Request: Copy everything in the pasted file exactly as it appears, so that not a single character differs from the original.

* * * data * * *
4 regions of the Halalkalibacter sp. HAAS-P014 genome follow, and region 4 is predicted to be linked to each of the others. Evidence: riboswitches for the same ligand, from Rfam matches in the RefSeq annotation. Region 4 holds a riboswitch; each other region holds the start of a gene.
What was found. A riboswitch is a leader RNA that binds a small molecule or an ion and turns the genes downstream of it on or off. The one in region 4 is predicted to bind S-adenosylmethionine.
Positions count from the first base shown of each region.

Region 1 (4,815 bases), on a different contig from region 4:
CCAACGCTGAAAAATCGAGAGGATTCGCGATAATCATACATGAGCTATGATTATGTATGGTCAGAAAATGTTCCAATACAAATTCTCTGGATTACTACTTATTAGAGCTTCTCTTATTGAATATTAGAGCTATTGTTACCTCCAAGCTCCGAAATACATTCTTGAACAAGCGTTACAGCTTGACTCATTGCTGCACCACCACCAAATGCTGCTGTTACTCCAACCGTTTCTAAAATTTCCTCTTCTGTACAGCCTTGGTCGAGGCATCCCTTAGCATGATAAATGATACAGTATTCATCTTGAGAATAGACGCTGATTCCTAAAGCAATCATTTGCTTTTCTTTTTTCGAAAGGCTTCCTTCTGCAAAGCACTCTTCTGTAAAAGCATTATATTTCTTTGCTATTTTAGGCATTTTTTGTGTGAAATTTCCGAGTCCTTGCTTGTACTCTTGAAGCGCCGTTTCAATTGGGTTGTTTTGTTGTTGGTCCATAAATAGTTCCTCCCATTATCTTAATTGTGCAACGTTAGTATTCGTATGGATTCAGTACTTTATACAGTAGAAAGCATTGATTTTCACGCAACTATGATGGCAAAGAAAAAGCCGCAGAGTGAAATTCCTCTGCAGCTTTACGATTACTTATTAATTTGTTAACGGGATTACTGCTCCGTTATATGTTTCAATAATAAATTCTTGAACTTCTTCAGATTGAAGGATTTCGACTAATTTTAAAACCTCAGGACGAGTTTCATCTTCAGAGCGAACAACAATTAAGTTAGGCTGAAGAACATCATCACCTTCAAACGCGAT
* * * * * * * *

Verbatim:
4 regions of the Halalkalibacter sp. HAAS-P014 genome follow, and region 4 is predicted to be linked to each of the others. Evidence: riboswitches for the same ligand, from Rfam matches in the RefSeq annotation. Region 4 holds a riboswitch; each other region holds the start of a gene.
What was found. A riboswitch is a leader RNA that binds a small molecule or an ion and turns the genes downstream of it on or off. The one in region 4 is predicted to bind S-adenosylmethionine.
Positions count from the first base shown of each region.

Region 1 (4,815 bases), on a different contig from region 4:
CCAACGCTGAAAAATCGAGAGGATTCGCGATAATCATACATGAGCTATGATTATGTATGGTCAGAAAATGTTCCAATACAAATTCTCTGGATTACTACTTATTAGAGCTTCTCTTATTGAATATTAGAGCTATTGTTACCTCCAAGCTCCGAAATACATTCTTGAACAAGCGTTACAGCTTGACTCATTGCTGCACCACCACCAAATGCTGCTGTTACTCCAACCGTTTCTAAAATTTCCTCTTCTGTACAGCCTTGGTCGAGGCATCCCTTAGCATGATAAATGATACAGTATTCATCTTGAGAATAGACGCTGATTCCTAAAGCAATCATTTGCTTTTCTTTTTTCGAAAGGCTTCCTTCTGCAAAGCACTCTTCTGTAAAAGCATTATATTTCTTTGCTATTTTAGGCATTTTTTGTGTGAAATTTCCGAGTCCTTGCTTGTACTCTTGAAGCGCCGTTTCAATTGGGTTGTTTTGTTGTTGGTCCATAAATAGTTCCTCCCATTATCTTAATTGTGCAACGTTAGTATTCGTATGGATTCAGTACTTTATACAGTAGAAAGCATTGATTTTCACGCAACTATGATGGCAAAGAAAAAGCCGCAGAGTGAAATTCCTCTGCAGCTTTACGATTACTTATTAATTTGTTAACGGGATTACTGCTCCGTTATATGTTTCAATAATAAATTCTTGAACTTCTTCAGATTGAAGGATTTCGACTAATTTTAAAACCTCAGGACGAGTTTCATCTTCAGAGCGAACAACAATTAAGTTAGGCTGAAGAACATCATCACCTTCAAACGCGAT